Program to help midsize firms isn’t running yet. Lawmakers criticize the Fed

Federal Reserve Chairman Jerome H. Powell, shown in March, says the lending program for midsize businesses will be running by early June.
Federal Reserve Chairman Jerome H. Powell, shown in March, says the lending program for midsize businesses will be running by early June.
(Jacquelyn Martin / Associated Press)

The Federal Reserve received a bipartisan critique Wednesday from members of a congressional oversight panel who said the nation’s central bank has been slow to launch a key emergency lending program for midsized companies.

Reps. French Hill (R-Ark.) and Donna Shalala (D-Fla.) expressed concern that the Main Street Lending Program — which targets companies too large for small-business assistance and too small to qualify for corporate lending facilities — was not yet operational.

“I’m disappointed that it’s taken as long as it has,” Hill said in an interview. The program was announced April 9.

The central bank received more than 2,000 comments on the program from April 9 to 30, then said the program would be broadened to include more businesses. Fed Chairman Jerome H. Powell said that the program will be operational by early June and that the central bank was moving as fast as possible.


“We are working literally around the clock and have been for weeks to have this ready,” Powell said.

Both the Fed and the Trump administration have projected economic hardship at least through June as the U.S. copes with the coronavirus pandemic. Powell has warned of broad dangers to the economy, saying that a recovery would take time and that the country was at risk of long-term economic damage.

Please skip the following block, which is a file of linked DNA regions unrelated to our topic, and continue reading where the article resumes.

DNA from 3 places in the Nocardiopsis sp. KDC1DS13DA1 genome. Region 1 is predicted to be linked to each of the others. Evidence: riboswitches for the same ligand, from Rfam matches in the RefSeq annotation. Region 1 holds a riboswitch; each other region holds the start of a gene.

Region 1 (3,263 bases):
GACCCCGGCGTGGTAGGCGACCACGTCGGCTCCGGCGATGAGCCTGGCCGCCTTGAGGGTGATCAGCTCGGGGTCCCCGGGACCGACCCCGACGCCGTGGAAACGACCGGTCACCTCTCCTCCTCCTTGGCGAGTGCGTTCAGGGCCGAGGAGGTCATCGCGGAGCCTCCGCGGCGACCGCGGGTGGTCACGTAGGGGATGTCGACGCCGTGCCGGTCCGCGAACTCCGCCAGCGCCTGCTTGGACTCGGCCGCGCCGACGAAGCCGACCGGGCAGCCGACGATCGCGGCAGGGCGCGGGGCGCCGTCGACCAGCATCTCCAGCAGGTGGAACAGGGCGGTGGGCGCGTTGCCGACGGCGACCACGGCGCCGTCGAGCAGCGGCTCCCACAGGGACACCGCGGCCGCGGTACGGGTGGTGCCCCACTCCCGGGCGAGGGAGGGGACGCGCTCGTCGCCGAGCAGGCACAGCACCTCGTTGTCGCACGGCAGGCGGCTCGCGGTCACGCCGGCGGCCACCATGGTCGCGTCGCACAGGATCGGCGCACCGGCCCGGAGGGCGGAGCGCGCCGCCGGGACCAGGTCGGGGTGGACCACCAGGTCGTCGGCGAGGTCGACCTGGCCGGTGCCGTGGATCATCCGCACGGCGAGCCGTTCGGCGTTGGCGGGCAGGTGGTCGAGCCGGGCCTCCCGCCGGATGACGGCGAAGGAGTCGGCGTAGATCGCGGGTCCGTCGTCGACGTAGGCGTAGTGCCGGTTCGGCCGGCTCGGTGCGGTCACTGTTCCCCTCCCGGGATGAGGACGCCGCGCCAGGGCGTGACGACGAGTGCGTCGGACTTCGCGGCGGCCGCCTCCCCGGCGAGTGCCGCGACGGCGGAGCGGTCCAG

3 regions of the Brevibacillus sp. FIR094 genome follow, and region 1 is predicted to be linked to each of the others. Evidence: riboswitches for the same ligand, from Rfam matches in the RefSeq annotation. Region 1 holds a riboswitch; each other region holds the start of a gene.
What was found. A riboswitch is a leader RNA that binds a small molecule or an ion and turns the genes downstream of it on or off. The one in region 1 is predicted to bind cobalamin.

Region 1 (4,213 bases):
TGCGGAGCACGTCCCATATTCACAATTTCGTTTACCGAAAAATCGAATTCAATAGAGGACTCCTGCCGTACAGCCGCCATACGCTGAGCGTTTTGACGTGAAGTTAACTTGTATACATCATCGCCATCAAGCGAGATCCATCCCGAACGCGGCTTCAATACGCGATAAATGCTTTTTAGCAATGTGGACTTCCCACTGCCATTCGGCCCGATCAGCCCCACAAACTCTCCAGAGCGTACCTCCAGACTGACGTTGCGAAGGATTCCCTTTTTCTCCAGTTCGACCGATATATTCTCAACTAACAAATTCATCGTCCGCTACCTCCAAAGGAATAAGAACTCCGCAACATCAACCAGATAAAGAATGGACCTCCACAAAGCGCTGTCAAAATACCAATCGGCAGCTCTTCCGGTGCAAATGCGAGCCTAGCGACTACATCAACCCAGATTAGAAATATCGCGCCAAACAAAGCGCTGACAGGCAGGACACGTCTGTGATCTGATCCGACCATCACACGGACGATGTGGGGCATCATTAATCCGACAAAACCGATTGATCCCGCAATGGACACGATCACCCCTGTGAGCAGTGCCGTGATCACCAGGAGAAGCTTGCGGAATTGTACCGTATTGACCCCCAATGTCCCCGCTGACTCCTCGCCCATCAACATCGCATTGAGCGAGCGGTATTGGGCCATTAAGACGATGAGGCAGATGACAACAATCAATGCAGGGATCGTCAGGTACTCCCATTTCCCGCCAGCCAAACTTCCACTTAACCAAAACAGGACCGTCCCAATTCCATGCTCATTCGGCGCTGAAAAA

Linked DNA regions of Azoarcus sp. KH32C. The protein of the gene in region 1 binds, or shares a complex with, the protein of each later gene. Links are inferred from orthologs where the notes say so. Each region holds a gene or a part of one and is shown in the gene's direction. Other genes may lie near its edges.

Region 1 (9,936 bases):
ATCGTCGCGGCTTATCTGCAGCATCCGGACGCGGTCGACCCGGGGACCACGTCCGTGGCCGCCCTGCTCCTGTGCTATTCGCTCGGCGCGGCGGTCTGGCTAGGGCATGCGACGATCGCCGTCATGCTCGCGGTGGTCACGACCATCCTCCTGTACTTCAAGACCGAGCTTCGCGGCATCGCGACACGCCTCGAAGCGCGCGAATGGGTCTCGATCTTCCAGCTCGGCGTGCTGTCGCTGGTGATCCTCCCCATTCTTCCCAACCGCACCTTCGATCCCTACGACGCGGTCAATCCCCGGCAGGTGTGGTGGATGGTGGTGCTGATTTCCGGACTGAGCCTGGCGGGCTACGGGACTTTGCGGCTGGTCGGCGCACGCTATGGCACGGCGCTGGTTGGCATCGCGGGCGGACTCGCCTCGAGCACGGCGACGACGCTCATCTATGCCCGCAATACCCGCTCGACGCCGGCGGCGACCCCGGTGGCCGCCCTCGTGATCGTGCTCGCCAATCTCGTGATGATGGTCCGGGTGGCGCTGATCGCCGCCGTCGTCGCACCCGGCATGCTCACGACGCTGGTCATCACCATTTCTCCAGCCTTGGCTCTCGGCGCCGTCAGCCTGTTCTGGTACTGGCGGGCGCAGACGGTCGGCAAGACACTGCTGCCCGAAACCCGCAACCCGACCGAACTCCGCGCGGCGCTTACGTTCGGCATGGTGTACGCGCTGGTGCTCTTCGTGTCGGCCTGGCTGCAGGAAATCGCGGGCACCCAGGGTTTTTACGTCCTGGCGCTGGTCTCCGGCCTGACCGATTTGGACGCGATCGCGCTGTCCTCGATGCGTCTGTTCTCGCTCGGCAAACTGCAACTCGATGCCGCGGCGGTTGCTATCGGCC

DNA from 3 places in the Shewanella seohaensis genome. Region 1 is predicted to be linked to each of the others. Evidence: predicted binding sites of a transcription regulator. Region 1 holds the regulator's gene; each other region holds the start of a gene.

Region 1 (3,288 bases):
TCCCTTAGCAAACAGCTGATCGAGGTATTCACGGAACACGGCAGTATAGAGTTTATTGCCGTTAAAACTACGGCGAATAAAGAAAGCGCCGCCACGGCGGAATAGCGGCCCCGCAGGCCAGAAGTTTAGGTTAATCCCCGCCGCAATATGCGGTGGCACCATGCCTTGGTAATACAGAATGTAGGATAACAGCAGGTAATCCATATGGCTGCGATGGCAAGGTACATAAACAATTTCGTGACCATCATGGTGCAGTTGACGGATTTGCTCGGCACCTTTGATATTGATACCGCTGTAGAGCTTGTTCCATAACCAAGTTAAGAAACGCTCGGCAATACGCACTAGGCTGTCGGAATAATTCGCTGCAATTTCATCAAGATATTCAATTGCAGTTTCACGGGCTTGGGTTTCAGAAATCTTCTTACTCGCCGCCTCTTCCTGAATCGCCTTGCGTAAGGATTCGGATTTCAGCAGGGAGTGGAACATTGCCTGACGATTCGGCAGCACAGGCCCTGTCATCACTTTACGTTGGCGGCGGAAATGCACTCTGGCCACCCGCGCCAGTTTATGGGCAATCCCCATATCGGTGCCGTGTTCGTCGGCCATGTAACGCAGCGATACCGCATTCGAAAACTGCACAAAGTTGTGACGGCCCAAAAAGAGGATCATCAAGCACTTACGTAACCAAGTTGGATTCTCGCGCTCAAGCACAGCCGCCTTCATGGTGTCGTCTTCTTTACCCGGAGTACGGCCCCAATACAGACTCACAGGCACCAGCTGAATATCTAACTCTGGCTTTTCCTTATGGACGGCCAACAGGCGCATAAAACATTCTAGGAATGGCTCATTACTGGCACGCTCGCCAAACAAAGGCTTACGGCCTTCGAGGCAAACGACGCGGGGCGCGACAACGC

Trump’s economic advisors say the economy could shrink 40% this quarter. More than 36 million people already have lost their jobs.

The Fed and Congress have pumped trillions of dollars into the economy to stem the damage, but the central bank is still grappling with what Powell has called “complex and challenging” emergency facilities.

“Main Street is in a class by itself,” he told senators Tuesday during a virtual hearing. “These are small and medium-sized businesses. They live in a world of bank lending. That’s a world of negotiated documents. We’re trying to enter that world and make loans to qualifying buyers.”

The Main Street lending facility is also a key area of interest for the oversight panel. Shalala spokesman Carlos Condarco said she wants to make sure the lending program’s terms benefit the small and medium-sized businesses most in need.

The Fed, when it expanded the facility, said participants should make “commercially reasonable” efforts to refrain from laying off workers.

Lawmakers say that although Congress did not place restrictions on retaining payroll levels in exchange for federal support that comes from the central bank, the Fed should still require it to follow the spirit of the law.


Hill said he plans to ask Treasury and Fed officials what they mean by “commercially reasonable.”

“The principal mission of the Main Street Lending Program is to bridge companies’ cash-flow needs across this coronavirus impact on the economy and keep as many Americans employed as possible,” Hill said in the interview. “That’s certainly the full intent of not only the law but also the regulations.”